Tomorrow, child 4 and I set off to Kenya for a week's safari with my mother. This is one in a long line of grandmother/grandchild holidays which have been running in our family for the last ten years. It will be a great adventure and one which, I hope, the smallest one will always remember - not just because Kenya will be an amazing, mind-blowing experience, but because grannies are precious and one-to-one time with them on a trip like this is something really to be treasured.
These multi-generations holidays that we go on are always an adventure. It's clearly not enough for my 82 year old mother to sit on a beach for a week - no, we have to go up the Nile and visit the Valley of the Kings (very glad we're not doing this in the current climate in Egypt!), explore the souks of Marrakech, go on a lightning tour of New York City and so on. This will be our second safari in Kenya (for my mother and me) and last time we took number 2 daughter. I can still remember the realisation that, in our camp in the Masai Mara, we were the ones who were guarded and enclosed - not the animals. It was an incredible and memorable trip and when my mother suggested doing it again, I thought, nine years on, she might think better of it. It does, of course, involve a lot of hopping into and out of jeeps and getting up at 5.00am to go on game drives and is therefore physically quite demanding. But no, she is a game girl and off we go again!
We do get some interesting comments when we are on these trips. Other travellers seem amazed that we can go off to places and all get along well. Of course, we all have our moments, but generally we entertain each other pretty well - and everyone else along the way. Occasionally, mum will decide that she needs some down-time and leaves us to head off camel-riding, shopping, ice cream hunting etc on our own, and usually, by the time we get back, she has struck up a friendship with another group and we can hear their laughter as we walk back in.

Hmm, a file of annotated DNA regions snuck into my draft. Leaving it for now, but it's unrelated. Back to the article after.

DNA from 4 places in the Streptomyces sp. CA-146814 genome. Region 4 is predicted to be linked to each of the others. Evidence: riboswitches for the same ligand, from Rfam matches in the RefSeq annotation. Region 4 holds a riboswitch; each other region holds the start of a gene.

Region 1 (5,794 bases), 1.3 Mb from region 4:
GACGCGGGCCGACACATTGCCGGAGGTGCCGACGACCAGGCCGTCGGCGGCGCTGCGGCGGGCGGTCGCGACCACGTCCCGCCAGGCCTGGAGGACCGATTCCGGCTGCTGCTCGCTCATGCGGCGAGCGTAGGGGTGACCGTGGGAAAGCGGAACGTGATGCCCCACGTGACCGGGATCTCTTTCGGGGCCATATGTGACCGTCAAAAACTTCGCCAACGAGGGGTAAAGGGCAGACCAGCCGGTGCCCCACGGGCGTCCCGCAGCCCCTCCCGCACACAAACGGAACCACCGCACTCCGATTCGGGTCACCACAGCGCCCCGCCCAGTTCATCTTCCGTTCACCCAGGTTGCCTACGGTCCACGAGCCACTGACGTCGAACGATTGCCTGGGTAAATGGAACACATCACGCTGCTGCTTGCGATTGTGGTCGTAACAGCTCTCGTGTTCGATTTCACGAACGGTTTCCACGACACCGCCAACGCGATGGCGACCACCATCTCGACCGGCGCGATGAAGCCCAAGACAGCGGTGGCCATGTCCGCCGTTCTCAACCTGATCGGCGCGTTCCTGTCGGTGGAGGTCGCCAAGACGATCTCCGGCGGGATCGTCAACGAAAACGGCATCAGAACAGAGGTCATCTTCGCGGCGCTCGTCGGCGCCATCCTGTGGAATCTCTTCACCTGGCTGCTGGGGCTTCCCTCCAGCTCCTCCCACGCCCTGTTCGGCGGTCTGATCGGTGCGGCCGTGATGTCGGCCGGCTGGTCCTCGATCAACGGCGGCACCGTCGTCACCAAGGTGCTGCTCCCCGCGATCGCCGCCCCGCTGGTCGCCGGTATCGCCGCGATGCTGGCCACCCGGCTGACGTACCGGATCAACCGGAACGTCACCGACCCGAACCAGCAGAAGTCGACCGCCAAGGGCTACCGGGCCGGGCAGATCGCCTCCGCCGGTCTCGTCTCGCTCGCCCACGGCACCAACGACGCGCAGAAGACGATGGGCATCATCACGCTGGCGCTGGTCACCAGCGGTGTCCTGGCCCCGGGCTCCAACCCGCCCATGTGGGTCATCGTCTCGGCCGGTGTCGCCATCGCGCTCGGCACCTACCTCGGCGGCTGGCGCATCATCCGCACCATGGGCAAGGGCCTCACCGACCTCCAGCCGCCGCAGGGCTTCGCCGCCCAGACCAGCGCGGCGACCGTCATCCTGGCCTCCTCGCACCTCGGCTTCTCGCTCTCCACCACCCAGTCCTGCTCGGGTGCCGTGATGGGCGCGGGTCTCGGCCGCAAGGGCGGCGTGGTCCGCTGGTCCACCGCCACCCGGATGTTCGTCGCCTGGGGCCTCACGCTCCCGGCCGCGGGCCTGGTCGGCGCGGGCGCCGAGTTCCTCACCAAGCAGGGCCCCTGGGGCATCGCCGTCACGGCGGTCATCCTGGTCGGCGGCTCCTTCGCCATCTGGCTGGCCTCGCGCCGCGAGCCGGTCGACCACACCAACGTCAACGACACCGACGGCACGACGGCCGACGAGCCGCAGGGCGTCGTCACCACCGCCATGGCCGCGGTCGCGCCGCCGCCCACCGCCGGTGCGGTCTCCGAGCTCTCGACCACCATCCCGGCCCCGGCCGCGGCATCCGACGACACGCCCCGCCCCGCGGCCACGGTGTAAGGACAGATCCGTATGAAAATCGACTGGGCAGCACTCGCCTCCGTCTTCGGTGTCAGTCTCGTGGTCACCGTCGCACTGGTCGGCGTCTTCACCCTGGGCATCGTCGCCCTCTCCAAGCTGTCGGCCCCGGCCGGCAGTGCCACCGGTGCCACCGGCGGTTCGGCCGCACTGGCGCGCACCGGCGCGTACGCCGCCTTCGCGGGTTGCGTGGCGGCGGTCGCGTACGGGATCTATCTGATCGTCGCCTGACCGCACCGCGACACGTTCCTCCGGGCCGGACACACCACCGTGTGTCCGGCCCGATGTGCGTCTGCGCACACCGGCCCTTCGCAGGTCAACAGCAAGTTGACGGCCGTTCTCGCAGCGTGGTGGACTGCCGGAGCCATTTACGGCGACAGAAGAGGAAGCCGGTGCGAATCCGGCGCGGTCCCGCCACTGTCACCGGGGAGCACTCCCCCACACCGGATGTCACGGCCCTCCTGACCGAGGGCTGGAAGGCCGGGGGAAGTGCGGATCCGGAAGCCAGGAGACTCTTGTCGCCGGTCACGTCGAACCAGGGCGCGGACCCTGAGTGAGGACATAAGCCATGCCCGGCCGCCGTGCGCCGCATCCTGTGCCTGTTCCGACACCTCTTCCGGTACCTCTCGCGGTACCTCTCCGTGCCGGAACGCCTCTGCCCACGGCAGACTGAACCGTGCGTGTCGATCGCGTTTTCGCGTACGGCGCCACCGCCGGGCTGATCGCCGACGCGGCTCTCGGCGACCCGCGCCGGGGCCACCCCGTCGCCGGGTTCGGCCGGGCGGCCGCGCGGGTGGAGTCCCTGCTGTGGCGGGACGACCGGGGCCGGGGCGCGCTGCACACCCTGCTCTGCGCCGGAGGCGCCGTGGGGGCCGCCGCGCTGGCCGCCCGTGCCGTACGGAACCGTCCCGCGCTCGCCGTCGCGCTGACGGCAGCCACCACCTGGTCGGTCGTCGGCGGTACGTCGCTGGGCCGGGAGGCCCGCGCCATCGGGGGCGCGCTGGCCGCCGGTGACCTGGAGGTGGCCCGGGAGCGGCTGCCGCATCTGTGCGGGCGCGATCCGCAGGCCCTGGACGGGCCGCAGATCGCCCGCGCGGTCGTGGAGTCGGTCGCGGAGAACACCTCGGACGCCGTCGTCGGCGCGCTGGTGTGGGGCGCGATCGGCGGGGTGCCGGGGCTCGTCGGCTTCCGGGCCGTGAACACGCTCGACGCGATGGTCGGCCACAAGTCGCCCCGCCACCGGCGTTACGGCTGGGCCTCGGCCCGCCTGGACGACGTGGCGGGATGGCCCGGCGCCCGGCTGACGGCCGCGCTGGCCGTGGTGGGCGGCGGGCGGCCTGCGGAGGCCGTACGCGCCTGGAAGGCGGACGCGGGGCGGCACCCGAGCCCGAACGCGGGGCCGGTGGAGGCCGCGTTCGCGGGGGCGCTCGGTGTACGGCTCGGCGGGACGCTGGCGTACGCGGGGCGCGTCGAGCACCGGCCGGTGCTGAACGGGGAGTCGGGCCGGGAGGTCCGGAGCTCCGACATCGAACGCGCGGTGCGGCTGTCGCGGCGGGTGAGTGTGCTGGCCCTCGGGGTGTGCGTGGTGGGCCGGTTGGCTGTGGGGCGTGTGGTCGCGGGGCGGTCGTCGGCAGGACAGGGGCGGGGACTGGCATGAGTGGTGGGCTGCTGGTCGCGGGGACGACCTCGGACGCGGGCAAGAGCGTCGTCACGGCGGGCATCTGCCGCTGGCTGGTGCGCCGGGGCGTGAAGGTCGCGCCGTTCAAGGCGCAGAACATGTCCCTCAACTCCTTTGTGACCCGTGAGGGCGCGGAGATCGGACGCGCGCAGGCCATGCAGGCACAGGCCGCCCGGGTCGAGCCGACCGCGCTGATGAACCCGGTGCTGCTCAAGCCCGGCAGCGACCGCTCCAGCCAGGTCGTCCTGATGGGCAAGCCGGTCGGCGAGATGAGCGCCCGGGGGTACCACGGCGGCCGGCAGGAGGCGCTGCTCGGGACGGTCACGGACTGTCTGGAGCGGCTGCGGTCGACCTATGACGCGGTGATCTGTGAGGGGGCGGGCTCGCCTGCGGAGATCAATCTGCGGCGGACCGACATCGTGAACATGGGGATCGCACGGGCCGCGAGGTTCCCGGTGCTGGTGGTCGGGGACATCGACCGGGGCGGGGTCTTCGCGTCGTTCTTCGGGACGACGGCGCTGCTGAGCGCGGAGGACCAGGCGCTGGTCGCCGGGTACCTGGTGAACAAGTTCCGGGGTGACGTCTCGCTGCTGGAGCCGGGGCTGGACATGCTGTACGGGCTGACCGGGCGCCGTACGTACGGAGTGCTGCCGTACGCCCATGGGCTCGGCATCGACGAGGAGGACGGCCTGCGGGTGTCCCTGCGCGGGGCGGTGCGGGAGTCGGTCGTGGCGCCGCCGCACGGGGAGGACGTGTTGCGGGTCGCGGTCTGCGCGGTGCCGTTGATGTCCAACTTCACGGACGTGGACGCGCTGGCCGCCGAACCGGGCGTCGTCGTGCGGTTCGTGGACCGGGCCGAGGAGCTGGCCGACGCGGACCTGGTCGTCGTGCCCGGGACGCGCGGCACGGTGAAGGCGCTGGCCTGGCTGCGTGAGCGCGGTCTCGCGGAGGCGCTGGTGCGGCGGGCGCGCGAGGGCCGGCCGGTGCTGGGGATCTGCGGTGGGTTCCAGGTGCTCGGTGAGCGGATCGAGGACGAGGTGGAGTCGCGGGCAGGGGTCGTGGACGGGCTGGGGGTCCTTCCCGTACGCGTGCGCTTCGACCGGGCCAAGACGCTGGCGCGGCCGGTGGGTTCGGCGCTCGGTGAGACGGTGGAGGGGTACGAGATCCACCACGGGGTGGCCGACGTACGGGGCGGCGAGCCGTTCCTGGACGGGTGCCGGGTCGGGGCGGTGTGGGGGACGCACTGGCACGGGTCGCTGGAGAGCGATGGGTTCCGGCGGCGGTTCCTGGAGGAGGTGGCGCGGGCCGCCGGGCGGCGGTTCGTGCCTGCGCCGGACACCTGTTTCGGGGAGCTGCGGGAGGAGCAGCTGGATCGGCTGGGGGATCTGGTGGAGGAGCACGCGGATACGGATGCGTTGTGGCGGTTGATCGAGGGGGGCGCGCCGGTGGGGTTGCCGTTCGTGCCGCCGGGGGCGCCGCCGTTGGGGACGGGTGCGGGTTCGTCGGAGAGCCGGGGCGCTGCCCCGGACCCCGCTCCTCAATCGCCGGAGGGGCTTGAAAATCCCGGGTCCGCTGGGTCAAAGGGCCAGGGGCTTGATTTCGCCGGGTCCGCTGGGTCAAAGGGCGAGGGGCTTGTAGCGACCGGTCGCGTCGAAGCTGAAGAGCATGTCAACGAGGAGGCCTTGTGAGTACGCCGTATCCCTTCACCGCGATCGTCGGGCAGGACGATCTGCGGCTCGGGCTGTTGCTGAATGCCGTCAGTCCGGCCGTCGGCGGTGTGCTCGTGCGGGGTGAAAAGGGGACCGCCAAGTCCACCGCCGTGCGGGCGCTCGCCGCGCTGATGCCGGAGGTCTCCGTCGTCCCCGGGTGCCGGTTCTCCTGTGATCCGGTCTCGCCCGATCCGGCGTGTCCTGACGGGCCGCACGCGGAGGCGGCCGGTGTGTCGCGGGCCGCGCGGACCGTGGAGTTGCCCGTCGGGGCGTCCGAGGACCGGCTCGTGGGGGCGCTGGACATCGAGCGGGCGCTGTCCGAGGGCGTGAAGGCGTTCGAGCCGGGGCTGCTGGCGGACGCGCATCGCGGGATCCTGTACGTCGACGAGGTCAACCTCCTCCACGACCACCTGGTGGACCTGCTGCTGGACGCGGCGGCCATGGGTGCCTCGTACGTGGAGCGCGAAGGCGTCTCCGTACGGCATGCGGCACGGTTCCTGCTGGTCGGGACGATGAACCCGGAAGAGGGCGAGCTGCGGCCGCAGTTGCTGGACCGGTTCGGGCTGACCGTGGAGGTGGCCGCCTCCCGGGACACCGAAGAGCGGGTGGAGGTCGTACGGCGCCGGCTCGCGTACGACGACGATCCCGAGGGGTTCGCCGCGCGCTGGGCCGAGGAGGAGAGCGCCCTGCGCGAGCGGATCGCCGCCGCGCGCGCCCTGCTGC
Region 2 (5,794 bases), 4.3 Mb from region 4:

While we are away, we are leaving the men of the household to fend for themselves. Both excellent cooks, child 3's major concern was that he might weigh 22 stone by the time we get back due to the enormous amounts of fattening foods which will be on offer next week. My major concerns are, in no particular order, no-one will feed/walk the dogs/cat, wash-up, wash clothes and remember to check my work emails. But I expect we'll all survive the experience and we'll all be better for it.